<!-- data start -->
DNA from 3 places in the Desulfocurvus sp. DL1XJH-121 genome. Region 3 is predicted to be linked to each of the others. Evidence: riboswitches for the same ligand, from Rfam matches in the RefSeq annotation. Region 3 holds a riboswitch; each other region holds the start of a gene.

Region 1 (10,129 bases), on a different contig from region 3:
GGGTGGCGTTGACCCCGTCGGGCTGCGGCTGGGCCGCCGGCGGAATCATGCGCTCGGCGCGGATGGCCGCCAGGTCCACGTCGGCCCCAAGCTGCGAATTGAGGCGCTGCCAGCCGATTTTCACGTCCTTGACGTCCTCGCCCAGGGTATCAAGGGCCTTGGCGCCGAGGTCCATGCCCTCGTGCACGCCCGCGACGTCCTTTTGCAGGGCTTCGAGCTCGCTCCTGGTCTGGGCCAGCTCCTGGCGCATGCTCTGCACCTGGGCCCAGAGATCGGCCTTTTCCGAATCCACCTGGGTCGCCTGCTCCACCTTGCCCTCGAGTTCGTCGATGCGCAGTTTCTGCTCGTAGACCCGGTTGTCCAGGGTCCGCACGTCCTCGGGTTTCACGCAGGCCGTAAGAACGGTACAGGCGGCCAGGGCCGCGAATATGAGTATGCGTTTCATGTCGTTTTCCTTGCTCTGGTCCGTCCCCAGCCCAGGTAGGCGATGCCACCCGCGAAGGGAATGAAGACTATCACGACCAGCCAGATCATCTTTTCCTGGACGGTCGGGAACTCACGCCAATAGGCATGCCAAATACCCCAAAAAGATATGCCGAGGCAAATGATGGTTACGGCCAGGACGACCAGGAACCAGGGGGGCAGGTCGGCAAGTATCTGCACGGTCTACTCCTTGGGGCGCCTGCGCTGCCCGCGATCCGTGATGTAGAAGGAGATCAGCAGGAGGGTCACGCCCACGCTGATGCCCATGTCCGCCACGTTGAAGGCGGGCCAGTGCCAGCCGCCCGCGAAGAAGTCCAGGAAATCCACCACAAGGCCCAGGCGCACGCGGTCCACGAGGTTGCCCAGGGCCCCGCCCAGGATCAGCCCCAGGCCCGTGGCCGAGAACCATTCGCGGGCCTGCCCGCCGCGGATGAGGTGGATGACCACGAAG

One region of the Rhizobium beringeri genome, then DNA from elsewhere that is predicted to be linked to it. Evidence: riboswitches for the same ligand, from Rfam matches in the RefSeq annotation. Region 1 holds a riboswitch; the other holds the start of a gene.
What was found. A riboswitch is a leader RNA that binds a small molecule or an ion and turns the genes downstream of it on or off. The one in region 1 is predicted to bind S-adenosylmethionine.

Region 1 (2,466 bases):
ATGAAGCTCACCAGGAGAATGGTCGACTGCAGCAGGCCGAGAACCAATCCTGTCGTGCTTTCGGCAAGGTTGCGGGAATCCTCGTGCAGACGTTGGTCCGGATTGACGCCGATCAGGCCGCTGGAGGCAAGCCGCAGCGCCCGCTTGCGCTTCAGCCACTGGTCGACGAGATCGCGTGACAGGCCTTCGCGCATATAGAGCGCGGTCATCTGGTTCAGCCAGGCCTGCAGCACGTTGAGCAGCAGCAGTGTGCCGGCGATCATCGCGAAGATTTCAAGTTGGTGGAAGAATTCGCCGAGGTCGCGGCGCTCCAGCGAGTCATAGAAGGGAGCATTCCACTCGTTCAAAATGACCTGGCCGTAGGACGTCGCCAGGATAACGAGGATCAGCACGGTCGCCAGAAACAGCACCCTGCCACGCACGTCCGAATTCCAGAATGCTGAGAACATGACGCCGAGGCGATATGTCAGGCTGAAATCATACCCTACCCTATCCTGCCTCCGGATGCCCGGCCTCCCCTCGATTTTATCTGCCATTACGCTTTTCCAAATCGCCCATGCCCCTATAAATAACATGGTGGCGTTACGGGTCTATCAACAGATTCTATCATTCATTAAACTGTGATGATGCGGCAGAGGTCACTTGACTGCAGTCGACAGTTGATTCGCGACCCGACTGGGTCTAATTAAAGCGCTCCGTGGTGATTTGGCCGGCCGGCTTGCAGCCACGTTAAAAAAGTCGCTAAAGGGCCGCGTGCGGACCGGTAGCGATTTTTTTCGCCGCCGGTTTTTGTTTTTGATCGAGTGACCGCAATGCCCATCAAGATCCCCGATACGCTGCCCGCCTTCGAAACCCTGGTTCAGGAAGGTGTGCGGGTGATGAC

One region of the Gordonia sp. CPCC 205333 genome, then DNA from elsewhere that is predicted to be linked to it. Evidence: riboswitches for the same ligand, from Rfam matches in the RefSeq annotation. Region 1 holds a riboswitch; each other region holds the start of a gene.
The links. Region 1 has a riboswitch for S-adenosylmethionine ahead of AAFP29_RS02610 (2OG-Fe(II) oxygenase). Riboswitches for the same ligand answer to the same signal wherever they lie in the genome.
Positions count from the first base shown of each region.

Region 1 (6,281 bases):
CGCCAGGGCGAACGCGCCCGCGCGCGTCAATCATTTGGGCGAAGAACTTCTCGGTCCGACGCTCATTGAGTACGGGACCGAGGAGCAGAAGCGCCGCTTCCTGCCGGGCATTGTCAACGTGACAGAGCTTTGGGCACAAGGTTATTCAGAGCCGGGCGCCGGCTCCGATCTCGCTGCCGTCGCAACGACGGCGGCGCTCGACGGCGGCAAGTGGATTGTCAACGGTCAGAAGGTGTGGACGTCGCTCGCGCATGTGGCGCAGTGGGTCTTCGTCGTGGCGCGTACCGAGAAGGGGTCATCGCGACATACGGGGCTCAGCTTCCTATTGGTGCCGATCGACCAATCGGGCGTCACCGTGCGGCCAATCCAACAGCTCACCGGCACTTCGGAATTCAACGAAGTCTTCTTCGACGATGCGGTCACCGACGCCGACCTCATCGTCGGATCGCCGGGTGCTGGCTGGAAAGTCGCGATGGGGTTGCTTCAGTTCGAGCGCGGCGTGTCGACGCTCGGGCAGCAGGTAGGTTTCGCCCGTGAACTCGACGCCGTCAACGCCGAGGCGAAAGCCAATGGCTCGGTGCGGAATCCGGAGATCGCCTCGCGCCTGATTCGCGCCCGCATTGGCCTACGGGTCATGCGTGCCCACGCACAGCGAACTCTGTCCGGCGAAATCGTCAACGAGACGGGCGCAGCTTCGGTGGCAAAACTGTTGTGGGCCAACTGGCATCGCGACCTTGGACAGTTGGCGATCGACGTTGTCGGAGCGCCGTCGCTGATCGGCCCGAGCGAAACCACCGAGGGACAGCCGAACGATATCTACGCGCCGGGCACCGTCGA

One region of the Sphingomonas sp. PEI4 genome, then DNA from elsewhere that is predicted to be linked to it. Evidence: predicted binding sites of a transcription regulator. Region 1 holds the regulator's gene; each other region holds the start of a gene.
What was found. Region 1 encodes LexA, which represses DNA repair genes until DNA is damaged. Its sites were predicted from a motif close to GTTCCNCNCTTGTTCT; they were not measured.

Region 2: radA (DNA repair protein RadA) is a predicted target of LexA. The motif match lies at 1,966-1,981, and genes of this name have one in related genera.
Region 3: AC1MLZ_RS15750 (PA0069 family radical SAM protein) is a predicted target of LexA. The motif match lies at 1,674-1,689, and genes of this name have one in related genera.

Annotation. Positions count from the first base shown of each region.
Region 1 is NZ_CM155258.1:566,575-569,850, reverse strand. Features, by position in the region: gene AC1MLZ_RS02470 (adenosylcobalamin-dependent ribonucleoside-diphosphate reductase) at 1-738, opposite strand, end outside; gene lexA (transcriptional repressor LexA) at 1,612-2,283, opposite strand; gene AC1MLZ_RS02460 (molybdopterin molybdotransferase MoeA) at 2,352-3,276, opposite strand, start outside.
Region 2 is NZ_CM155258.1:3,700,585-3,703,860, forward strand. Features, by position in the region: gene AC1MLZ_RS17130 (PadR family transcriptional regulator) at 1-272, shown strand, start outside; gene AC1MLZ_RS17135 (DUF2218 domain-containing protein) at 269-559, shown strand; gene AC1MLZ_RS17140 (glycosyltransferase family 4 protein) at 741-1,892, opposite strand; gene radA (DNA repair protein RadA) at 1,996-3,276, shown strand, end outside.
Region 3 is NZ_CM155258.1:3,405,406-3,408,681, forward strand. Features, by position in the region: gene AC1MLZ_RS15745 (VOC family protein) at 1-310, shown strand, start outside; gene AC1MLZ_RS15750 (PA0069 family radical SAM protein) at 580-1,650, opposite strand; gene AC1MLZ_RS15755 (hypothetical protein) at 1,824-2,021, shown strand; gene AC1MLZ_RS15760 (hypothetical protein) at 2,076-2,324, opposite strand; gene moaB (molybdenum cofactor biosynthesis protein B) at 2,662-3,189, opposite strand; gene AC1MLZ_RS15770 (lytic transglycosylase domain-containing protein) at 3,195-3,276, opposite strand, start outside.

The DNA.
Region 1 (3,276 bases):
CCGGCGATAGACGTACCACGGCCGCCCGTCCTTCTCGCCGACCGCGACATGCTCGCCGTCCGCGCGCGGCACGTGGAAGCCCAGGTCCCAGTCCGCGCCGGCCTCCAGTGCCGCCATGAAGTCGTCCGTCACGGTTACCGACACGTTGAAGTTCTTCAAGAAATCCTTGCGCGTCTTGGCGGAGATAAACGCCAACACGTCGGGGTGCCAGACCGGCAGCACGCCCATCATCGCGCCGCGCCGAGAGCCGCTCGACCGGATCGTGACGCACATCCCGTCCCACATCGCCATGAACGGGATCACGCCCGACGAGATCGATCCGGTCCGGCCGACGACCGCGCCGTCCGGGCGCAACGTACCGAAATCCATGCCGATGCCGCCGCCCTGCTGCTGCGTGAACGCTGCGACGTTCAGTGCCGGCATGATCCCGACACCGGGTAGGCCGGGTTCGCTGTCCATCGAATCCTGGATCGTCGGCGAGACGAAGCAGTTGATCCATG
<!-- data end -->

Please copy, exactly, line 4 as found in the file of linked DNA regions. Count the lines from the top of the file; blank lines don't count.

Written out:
One region of the Rhizobium beringeri genome, then DNA from elsewhere that is predicted to be linked to it. Evidence: riboswitches for the same ligand, from Rfam matches in the RefSeq annotation. Region 1 holds a riboswitch; the other holds the start of a gene.